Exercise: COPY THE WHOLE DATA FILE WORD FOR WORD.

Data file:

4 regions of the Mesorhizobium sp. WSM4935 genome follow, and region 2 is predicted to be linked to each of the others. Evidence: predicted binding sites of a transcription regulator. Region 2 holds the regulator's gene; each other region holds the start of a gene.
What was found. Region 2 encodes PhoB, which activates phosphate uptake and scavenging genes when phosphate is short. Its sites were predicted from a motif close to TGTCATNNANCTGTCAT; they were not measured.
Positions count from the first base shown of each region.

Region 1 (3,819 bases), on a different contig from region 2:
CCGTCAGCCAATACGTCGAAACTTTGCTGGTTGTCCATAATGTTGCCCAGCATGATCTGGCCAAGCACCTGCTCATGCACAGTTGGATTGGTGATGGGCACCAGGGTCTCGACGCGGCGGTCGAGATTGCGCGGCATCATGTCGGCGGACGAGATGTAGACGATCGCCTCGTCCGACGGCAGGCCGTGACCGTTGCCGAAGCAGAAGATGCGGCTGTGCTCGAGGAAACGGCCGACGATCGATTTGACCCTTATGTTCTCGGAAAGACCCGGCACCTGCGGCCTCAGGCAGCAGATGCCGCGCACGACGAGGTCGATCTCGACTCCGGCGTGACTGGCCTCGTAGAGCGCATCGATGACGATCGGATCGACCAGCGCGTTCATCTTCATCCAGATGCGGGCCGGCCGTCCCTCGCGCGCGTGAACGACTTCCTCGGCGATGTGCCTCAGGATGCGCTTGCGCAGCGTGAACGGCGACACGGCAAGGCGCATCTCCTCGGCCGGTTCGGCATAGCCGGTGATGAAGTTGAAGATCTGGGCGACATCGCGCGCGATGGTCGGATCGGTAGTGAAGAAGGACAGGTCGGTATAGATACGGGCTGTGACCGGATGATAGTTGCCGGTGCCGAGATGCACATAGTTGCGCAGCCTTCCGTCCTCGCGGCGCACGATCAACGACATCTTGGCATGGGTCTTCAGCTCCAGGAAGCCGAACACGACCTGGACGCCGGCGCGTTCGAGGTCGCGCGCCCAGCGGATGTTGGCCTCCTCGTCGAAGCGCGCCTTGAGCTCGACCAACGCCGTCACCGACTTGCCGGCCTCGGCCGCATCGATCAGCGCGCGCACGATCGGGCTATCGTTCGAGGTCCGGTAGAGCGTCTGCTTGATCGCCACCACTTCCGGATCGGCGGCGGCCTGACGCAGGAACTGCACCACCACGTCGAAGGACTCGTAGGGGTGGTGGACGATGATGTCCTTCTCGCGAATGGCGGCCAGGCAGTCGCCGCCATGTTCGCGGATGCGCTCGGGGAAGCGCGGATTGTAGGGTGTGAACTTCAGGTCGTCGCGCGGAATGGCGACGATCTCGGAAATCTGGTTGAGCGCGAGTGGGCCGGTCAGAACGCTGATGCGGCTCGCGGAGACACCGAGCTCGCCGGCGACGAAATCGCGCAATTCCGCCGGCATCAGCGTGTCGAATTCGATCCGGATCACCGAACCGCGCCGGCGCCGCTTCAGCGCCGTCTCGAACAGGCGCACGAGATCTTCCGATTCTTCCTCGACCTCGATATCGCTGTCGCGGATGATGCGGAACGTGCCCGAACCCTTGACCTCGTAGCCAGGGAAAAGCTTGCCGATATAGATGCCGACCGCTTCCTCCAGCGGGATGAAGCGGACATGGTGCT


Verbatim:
4 regions of the Mesorhizobium sp. WSM4935 genome follow, and region 2 is predicted to be linked to each of the others. Evidence: predicted binding sites of a transcription regulator. Region 2 holds the regulator's gene; each other region holds the start of a gene.
What was found. Region 2 encodes PhoB, which activates phosphate uptake and scavenging genes when phosphate is short. Its sites were predicted from a motif close to TGTCATNNANCTGTCAT; they were not measured.
Positions count from the first base shown of each region.

Region 1 (3,819 bases), on a different contig from region 2:
CCGTCAGCCAATACGTCGAAACTTTGCTGGTTGTCCATAATGTTGCCCAGCATGATCTGGCCAAGCACCTGCTCATGCACAGTTGGATTGGTGATGGGCACCAGGGTCTCGACGCGGCGGTCGAGATTGCGCGGCATCATGTCGGCGGACGAGATGTAGACGATCGCCTCGTCCGACGGCAGGCCGTGACCGTTGCCGAAGCAGAAGATGCGGCTGTGCTCGAGGAAACGGCCGACGATCGATTTGACCCTTATGTTCTCGGAAAGACCCGGCACCTGCGGCCTCAGGCAGCAGATGCCGCGCACGACGAGGTCGATCTCGACTCCGGCGTGACTGGCCTCGTAGAGCGCATCGATGACGATCGGATCGACCAGCGCGTTCATCTTCATCCAGATGCGGGCCGGCCGTCCCTCGCGCGCGTGAACGACTTCCTCGGCGATGTGCCTCAGGATGCGCTTGCGCAGCGTGAACGGCGACACGGCAAGGCGCATCTCCTCGGCCGGTTCGGCATAGCCGGTGATGAAGTTGAAGATCTGGGCGACATCGCGCGCGATGGTCGGATCGGTAGTGAAGAAGGACAGGTCGGTATAGATACGGGCTGTGACCGGATGATAGTTGCCGGTGCCGAGATGCACATAGTTGCGCAGCCTTCCGTCCTCGCGGCGCACGATCAACGACATCTTGGCATGGGTCTTCAGCTCCAGGAAGCCGAACACGACCTGGACGCCGGCGCGTTCGAGGTCGCGCGCCCAGCGGATGTTGGCCTCCTCGTCGAAGCGCGCCTTGAGCTCGACCAACGCCGTCACCGACTTGCCGGCCTCGGCCGCATCGATCAGCGCGCGCACGATCGGGCTATCGTTCGAGGTCCGGTAGAGCGTCTGCTTGATCGCCACCACTTCCGGATCGGCGGCGGCCTGACGCAGGAACTGCACCACCACGTCGAAGGACTCGTAGGGGTGGTGGACGATGATGTCCTTCTCGCGAATGGCGGCCAGGCAGTCGCCGCCATGTTCGCGGATGCGCTCGGGGAAGCGCGGATTGTAGGGTGTGAACTTCAGGTCGTCGCGCGGAATGGCGACGATCTCGGAAATCTGGTTGAGCGCGAGTGGGCCGGTCAGAACGCTGATGCGGCTCGCGGAGACACCGAGCTCGCCGGCGACGAAATCGCGCAATTCCGCCGGCATCAGCGTGTCGAATTCGATCCGGATCACCGAACCGCGCCGGCGCCGCTTCAGCGCCGTCTCGAACAGGCGCACGAGATCTTCCGATTCTTCCTCGACCTCGATATCGCTGTCGCGGATGATGCGGAACGTGCCCGAACCCTTGACCTCGTAGCCAGGGAAAAGCTTGCCGATATAGATGCCGACCGCTTCCTCCAGCGGGATGAAGCGGACATGGTGCT